Customer stories

The Impact of Customer-Centricity at Danske Bank

Danske Bank has strived to drive growth and development in society for over 150 years. The Danish multinational banking and financial services corporation aims to be the best possible bank for the benefit of its customers and the communities it is a part of.

One of the ways the corporation has tried to accomplish this is with the use of customer insights, which it has been doing for more than 10 years now.

But how does Danske Bank use the insights to truly resonate with its customers? Read on and find out.

Customer insights are “the secret ingredient”

John Pedersen is the Head of Customer Insights at Danske Bank. His passion is to get the voice of the customers spread out to the entire organisation, which he calls “the secret ingredient” to success.“

"Without having customer insights and customer centricity at the very top of the agenda, how do we still manage to bring good business decisions from human insights?” he asks rhetorically.

His team uses insights into customers’ needs, preferences and perceptions of the bank, which help push the agenda of customer-driven decisions in the company.

“We are working with insights from a tracking perspective and measuring customers’ perception of us, both on the immediate opinion of us, but also on the specific journeys and touchpoints,” John Pedersen explains.

They are using this to understand; “what’s going right, what’s going wrong, are we better than our competitors, and where can we improve?”

“We activate those insights one-to-one, so we feed the feedback to the advisor who owns the feedback. They can take action on it to watch the customers.”

Involving the customer provides expert knowledge

Danske Bank is placed organisation-wide in a close-to-business-unit strategy, so it is within personal customers and business customers. This means that they work with segmentation, value propositions and those types of insights, but also with tribes setup in digital development.

“We enable a DIY approach, but having 10-15 people across the teams working with insights is not enough for a big company like Danske Bank to push us in the right direction. We need to scale this out and get the voice of the customer in every corner of the bank. But that balance is hard because we can’t be all over the place. That is some of what we are dealing with in our daily work,” John admits.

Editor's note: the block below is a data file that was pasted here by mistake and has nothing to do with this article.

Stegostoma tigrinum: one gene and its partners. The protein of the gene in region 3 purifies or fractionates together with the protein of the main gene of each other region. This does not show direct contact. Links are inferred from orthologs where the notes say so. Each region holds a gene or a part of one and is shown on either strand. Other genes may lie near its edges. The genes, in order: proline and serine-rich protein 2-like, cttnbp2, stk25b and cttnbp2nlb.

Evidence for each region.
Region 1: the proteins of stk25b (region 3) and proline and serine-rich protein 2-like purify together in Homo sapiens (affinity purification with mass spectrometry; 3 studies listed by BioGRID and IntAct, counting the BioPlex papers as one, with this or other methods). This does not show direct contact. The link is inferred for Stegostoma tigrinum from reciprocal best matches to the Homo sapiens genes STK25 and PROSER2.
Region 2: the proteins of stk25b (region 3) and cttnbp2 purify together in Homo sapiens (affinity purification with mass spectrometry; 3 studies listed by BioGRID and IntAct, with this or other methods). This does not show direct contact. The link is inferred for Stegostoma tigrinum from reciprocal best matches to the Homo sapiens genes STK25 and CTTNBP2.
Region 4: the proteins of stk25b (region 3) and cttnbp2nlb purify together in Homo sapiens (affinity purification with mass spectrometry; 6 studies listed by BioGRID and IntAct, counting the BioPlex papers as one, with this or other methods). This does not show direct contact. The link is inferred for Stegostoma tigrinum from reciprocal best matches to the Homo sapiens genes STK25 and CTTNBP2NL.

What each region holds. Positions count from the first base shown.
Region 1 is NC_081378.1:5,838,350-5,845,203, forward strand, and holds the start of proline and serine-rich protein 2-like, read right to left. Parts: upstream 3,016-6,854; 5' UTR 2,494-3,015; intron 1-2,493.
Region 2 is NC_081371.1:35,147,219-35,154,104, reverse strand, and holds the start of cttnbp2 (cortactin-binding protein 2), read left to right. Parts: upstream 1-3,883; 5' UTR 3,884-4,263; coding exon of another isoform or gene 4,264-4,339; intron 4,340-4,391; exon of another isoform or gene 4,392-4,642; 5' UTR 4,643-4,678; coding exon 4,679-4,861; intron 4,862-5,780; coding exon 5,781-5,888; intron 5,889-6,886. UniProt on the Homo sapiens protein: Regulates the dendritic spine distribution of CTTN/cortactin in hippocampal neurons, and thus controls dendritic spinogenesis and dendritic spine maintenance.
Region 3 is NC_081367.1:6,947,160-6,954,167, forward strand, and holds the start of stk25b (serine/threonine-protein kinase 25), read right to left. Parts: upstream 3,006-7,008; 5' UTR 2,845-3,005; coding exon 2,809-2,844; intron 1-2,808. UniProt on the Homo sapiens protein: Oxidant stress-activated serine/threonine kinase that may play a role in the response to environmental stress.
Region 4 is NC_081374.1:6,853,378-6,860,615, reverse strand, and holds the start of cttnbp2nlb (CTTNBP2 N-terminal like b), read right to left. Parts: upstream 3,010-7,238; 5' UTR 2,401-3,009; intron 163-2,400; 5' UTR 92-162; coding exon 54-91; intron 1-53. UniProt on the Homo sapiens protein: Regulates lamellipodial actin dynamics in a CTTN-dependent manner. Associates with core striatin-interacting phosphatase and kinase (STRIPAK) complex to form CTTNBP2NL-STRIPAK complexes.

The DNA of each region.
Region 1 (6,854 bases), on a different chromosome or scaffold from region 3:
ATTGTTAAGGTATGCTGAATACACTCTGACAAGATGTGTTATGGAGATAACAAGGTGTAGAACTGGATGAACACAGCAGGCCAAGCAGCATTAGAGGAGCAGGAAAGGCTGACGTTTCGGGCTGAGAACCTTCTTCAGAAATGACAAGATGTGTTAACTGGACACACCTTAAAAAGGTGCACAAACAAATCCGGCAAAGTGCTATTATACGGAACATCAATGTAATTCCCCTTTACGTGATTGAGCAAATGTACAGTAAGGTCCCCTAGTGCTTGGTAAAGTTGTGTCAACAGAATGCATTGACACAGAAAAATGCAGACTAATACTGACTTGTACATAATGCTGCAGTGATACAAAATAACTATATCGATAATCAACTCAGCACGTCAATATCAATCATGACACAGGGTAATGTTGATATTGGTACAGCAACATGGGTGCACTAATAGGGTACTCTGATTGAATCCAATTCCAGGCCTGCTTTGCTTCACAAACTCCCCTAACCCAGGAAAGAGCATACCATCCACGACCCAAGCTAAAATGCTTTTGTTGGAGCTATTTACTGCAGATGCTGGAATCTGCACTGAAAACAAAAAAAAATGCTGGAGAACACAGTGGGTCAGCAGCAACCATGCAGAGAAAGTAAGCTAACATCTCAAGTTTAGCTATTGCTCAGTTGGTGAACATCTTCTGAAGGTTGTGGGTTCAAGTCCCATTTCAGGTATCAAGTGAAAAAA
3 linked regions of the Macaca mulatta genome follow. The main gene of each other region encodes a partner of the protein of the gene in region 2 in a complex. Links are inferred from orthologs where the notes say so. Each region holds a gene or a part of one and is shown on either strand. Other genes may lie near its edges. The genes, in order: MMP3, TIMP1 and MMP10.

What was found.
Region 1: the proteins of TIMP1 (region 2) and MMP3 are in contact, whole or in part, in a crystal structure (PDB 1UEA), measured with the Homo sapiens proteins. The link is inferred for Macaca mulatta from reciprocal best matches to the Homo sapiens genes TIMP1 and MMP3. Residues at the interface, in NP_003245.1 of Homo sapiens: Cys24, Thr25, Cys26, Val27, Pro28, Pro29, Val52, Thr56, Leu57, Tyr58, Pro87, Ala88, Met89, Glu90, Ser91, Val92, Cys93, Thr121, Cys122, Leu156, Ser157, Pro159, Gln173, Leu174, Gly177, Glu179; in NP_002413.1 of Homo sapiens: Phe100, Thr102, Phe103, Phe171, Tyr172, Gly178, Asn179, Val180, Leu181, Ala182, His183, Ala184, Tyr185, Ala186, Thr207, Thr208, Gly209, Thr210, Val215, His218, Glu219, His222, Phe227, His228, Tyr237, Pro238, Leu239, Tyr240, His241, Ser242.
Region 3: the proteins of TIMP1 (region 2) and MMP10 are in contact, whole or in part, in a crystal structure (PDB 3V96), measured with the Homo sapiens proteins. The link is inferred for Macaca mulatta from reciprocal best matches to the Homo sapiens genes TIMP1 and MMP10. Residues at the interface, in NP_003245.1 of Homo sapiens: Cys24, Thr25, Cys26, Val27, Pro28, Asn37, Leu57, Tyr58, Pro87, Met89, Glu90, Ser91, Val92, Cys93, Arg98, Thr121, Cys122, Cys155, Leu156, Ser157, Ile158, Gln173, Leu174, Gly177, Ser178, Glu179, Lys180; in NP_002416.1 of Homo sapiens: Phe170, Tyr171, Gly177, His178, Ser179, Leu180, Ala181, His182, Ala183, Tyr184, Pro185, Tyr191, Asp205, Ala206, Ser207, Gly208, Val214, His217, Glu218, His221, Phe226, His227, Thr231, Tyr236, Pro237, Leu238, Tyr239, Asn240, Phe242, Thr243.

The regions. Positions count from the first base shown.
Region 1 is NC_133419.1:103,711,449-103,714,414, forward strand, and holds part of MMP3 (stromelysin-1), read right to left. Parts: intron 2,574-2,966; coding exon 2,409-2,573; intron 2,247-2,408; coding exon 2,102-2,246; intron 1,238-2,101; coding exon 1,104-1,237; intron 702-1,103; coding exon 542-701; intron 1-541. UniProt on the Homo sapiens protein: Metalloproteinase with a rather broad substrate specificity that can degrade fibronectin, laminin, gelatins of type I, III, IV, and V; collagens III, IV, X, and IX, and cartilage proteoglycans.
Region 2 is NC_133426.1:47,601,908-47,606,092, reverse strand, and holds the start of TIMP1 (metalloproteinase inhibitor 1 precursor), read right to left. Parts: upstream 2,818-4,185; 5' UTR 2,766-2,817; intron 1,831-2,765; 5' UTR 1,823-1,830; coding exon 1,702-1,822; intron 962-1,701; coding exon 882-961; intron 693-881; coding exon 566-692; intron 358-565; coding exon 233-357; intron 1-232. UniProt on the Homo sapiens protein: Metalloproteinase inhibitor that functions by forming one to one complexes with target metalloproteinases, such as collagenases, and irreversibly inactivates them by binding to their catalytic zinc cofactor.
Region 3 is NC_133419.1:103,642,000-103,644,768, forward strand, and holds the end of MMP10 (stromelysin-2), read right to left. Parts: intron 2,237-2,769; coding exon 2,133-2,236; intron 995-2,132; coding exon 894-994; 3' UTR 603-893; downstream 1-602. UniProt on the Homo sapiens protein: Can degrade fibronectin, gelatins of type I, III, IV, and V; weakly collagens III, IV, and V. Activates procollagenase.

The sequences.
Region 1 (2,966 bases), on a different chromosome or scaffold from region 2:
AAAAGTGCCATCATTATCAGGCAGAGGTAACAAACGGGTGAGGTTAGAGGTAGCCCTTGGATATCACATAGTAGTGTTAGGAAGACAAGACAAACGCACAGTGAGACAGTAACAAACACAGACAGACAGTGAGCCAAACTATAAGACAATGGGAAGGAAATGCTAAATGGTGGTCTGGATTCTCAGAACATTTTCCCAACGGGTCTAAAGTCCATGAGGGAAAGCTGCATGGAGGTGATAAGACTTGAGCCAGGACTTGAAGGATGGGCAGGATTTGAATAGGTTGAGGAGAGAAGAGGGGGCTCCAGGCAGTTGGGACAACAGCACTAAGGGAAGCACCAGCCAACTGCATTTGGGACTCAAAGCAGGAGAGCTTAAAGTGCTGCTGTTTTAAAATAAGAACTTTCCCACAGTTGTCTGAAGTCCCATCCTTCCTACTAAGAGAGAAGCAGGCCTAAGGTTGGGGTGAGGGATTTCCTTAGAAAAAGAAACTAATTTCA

When experiencing a knowledge gap in a certain area, they want to deep dive into it. For instance, what is important when buying a house? In these cases, they involve the customer to a great extent to be experts in the specific area. This enables Danske Bank to create superior solutions in the market.  

“Involving the customer is always going to be important because they are the makers of our business. The success of what we’re doing depends to some extent on how popular customer centricity is and that varies over time,” explains John Pedersen.

The circumstances affect the work when taking the customer in the development work of the business operations. They try to use the knowledge in as many business units as possible. For example, John and his team often look at insights from a designer’s perspective:

“Designers work with human insights in the design process. They are leading their surroundings by the way they work and I think we could all learn from that. Not necessarily change the whole customer centricity, but at least the surroundings. That is what we try to do at Danske Bank,” he states.

KPIs are a helpful shortcut – but never a human insight

These days KPIs have become a very central part of running a business. The correlation seems to be ‘the bigger the company, the more KPIs’.

But John looks at it a bit differently. KPIs are not human insights but “just numbers tracking some score up and down. That won’t bring us insights to improve our business”, he emphasises.

KPIs can be a valuable gateway to the voice of the customer – which you can then follow up with real insights and use to make decisions and learn from. John Pedersen says it works perfectly as a shortcut and resonates with many of the classical senior stakeholders' views on insights.

Sonar has been a great partner “in the engine room”

John gives a view into what he calls “the engine room” as he tells about their specific initiatives when working with digital development. For example, he sees the potential of having tons of different measurements in various flows and solutions.

Previously their measurements were too far from those digital touchpoints. This made them realise two things.

“First off the measurement needs to be closer to the experience of the customer to be relevant and bring us useful, continuous and actionable insights from the users to the product owners and the designers working with these solutions,” Pedersen says.

Besides that, they need a feedback component integrated into different flows, making it easy for the team to deploy. This should be combined with specific rules, so they don’t ask the customer 10 different effort score questions.

And then Danske Bank has some ad-hoc use of insights. It is a classic discipline where Sonar plays a great role with decentralised digital development teams testing prototypes and researching more exploratively about the user's needs and wants,”
states John Pedersen.

A key component is to have a scalable solution where Danske Bank is not the bottleneck in setting up the test and executing it.

“Sonar is an important part of the engine room as an execution machine and as a skill best practice advisory and sparring partner,” John Pedersen concludes.